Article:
TENAS WAWA--The Chinook Jargon Voice Chinook Jargon Notes

Jargon Sentence Structure

Today, most people speaking (or learning to speak) Chinook Jargon have English as a first language. It is more convenient for them, therefore, when speaking Chinook, to use English sentence structure. Tenas Wawa is a good example of that. For those readers who have a copy of "KLAHOWYA, A Handbook for Learning Chinook Jargon," it is obvious that English word order is followed in the grammar section and throughout.

Some speakers of Chinook maintain that a statement not in the affirmative should be preceded by "no" or "not," for example: Halo naika klatawa ("Not me go"), or Halo naika kumtux ("Not me understand"). Some say that a pronoun should be at the end of a sentence, for example: Halo kumtux, naika ("Not know, me"); Skookum man, yaka ("Strong man, him").

There was Chinook Dictionary written in 1913, by W.S. Phillips. Mr. Phillips asserted that he was a speaker of Chinook Jargon for many years, and that his publication would be the final word on this subject. There is no reason to doubt him as a Chinook speaker, and while his work has much information, there are some strange comments in it.

On the subject of grammar, "El Comancho" (as he referred to himself) warns: "The construction of all Indian language is similar to German. Chinook, when properly spoken, has the same peculiarity. For instance, an Indian would say 'have you my father seen?' and not 'have you seen my father?' A great many people who speak Chinook use Chinook words with English construction of sentences   this is wrong. The construction should always be Indian."

Well, all Indian languages are not constructed alike, any more than all Old World languages are constructed alike. Following are a few examples of Ka naika man? ("Where me husband?"):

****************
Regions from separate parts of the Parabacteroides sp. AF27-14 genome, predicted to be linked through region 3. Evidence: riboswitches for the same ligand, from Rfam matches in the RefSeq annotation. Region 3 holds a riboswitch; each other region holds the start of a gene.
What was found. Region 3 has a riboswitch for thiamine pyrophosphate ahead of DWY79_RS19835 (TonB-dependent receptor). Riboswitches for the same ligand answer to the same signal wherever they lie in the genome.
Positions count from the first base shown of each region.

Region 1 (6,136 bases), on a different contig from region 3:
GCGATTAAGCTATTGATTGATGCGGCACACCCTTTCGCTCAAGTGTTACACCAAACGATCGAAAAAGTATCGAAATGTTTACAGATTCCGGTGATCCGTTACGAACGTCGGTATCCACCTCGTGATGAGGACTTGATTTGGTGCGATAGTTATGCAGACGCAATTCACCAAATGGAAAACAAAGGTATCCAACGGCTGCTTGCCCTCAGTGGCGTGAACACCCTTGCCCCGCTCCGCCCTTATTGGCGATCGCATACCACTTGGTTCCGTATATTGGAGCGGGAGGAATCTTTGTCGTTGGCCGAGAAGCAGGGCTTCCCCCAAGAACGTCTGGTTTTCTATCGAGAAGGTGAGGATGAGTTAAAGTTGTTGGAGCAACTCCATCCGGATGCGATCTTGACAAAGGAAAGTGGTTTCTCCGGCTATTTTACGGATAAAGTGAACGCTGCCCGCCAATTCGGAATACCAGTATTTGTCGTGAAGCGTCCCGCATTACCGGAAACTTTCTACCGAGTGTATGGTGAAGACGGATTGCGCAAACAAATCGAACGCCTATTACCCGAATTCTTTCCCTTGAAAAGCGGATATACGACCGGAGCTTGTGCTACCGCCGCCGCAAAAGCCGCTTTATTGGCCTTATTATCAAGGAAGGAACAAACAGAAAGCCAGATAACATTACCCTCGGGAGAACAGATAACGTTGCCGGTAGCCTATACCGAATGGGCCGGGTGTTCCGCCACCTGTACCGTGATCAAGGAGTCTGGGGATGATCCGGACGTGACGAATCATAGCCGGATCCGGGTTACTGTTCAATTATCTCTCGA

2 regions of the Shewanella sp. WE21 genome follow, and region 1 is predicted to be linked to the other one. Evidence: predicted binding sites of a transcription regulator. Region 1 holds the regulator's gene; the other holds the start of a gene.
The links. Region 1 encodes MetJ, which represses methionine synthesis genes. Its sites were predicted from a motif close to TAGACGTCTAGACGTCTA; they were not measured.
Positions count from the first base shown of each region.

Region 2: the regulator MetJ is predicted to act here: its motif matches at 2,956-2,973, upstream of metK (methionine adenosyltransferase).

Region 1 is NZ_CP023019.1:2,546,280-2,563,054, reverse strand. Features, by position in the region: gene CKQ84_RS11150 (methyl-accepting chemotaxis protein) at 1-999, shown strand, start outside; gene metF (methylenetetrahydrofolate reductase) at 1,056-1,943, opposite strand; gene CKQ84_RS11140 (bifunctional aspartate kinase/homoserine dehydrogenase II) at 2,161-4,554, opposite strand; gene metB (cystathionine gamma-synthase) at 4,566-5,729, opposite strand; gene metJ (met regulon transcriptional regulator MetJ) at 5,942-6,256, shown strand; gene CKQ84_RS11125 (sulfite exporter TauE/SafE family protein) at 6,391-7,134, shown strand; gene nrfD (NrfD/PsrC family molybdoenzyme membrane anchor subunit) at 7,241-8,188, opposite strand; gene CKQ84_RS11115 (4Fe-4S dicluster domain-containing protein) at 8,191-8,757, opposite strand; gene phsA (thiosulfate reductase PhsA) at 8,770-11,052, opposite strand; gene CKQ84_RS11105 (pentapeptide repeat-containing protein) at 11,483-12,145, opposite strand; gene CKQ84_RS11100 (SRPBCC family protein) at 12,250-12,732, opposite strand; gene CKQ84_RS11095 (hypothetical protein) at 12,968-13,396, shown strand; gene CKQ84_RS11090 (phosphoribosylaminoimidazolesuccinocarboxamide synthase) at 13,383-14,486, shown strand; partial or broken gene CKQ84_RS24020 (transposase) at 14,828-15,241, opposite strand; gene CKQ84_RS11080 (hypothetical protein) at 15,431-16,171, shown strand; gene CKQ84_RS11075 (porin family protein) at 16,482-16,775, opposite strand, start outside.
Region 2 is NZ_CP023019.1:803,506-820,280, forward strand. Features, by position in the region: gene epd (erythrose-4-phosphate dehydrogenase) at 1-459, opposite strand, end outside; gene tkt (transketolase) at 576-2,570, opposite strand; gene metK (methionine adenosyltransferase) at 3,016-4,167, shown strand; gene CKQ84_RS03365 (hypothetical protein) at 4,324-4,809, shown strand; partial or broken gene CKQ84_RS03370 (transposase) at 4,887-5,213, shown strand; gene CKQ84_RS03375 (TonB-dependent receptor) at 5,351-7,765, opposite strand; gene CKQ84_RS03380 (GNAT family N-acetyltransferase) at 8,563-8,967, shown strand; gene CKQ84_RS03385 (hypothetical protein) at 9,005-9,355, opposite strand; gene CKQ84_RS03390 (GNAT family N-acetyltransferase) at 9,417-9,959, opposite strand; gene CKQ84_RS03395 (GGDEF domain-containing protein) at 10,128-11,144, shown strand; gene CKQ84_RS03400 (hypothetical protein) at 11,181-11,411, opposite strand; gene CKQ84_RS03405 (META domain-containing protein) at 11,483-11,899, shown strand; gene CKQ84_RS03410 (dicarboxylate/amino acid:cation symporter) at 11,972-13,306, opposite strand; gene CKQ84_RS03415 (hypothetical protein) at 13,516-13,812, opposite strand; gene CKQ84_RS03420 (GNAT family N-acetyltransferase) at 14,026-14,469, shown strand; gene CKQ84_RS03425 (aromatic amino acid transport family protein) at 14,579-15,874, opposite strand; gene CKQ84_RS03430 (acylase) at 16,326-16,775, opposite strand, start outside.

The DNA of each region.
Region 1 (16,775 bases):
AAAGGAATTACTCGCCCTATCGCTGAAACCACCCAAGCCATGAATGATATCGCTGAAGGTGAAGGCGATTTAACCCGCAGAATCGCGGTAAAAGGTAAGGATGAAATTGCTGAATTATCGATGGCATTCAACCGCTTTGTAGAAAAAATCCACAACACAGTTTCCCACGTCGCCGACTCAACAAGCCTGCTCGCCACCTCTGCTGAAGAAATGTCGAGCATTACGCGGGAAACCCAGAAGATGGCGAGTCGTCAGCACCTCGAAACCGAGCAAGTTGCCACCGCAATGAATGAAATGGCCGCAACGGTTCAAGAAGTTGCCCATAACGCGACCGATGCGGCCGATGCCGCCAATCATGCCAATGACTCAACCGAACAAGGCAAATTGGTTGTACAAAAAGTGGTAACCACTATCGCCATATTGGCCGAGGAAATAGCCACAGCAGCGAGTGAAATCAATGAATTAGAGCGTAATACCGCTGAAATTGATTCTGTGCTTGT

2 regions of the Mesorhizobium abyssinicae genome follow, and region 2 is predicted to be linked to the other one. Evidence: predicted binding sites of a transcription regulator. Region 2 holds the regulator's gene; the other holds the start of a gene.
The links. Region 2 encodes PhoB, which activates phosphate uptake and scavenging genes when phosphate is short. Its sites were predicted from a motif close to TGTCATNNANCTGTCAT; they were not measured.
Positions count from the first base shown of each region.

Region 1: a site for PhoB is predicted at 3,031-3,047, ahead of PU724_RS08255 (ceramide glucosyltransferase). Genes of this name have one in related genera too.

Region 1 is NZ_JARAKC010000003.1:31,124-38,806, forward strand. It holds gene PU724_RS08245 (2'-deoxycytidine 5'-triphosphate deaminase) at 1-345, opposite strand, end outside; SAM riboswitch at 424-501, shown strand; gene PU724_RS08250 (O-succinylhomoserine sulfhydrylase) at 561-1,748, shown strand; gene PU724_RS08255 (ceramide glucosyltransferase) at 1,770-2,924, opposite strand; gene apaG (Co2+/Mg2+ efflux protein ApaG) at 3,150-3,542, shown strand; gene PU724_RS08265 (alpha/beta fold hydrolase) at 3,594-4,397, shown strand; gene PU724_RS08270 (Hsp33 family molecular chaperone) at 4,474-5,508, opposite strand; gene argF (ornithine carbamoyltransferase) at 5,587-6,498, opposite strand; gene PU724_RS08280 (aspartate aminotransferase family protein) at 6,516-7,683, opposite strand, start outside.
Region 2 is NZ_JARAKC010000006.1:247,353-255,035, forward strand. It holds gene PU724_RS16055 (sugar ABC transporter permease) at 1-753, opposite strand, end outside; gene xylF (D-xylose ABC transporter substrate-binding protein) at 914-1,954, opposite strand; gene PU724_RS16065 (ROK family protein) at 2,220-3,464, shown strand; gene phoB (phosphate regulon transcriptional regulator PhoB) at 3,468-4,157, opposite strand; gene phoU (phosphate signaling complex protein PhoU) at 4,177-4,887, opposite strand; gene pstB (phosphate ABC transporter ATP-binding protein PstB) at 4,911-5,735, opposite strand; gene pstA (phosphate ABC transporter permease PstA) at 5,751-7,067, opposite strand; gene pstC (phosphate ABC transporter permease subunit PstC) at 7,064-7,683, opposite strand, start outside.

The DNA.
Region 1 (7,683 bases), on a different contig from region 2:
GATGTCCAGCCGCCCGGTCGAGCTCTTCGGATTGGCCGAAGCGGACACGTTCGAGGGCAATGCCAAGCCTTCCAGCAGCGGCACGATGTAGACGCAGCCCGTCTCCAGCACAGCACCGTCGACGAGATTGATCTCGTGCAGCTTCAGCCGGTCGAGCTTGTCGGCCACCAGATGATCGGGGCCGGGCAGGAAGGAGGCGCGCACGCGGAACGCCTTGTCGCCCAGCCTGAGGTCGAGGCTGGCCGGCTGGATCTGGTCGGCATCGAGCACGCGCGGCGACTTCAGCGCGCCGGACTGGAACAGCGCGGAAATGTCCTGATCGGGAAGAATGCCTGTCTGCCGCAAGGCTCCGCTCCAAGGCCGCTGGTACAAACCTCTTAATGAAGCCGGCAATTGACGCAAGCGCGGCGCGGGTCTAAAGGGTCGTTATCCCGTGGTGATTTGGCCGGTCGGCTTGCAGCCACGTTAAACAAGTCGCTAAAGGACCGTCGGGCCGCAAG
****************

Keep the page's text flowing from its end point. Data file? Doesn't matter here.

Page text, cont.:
Skidegate Haida:  Djina dang tlalga 'djiWhere my husband is it?
Nez Perce:Min'x een'um hamaWhere my husband?
S'Klallam:U'xeen ooch kwi nu-swaika  Where? it is my husband.
Gitk'san:N'da nak's i niyWhere husband is mine?
Suquamish:Chad kwi d. s'chistxWhere is my husband?

Since Chinook Jargon is not shackled by the complexity of case, gender, conjugation, plurals, etc., it can be spoken in any way that seems natural for the speaker, and still be understood by the recipient. That is the beauty of Chinook and why it is so easily learned. Here are some examples:

Naika klatawa hyak.Me go fast.
Klatawa hyak, naika.Go fast, me.
Hyak, klatawa naika.Fast, go me.
Hyak, naika klatawa.Fast, me go.
Klatawa naika, hyak.Go me, fast.
Okoke klootzman solleks.  This woman angry.
Klootzman solleks, okoke.Woman angry, this.
Solleks, okoke klootzman.Angry, this woman.
Solleks klootzman, okoke.Angry woman, this.
Okoke solleks klootzman.This, angry woman.

If one wishes to emphasize, the pronoun yaka ("he, she, it") may be added, as follows:

Okoke klootzman, yaka solleks.  This woman, she angry.
Okoke klootzman solleks, yaka.This woman angry, she.
Okoke solleks klootzman, yaka.This angry woman, she.
Okoke yaka solleks klootzman.This, she angry woman!

Glossed, okoke translates as "this" or "that." It's good if one thinks of it as "this one" or "that one," unless of course an obvious plural is indicated   in which case the pronoun klaska ("them") is added. For instance, Okoke, klootzman, klaska solleks, meaning, "This woman them angry," or "These women are angry."


"Kahta maika wawa kopa Boston la lang, 'Ka naika man?'"

("How you talk in American, 'Where me husband?'")

(Copyright © 1993 by Duane Pasco)

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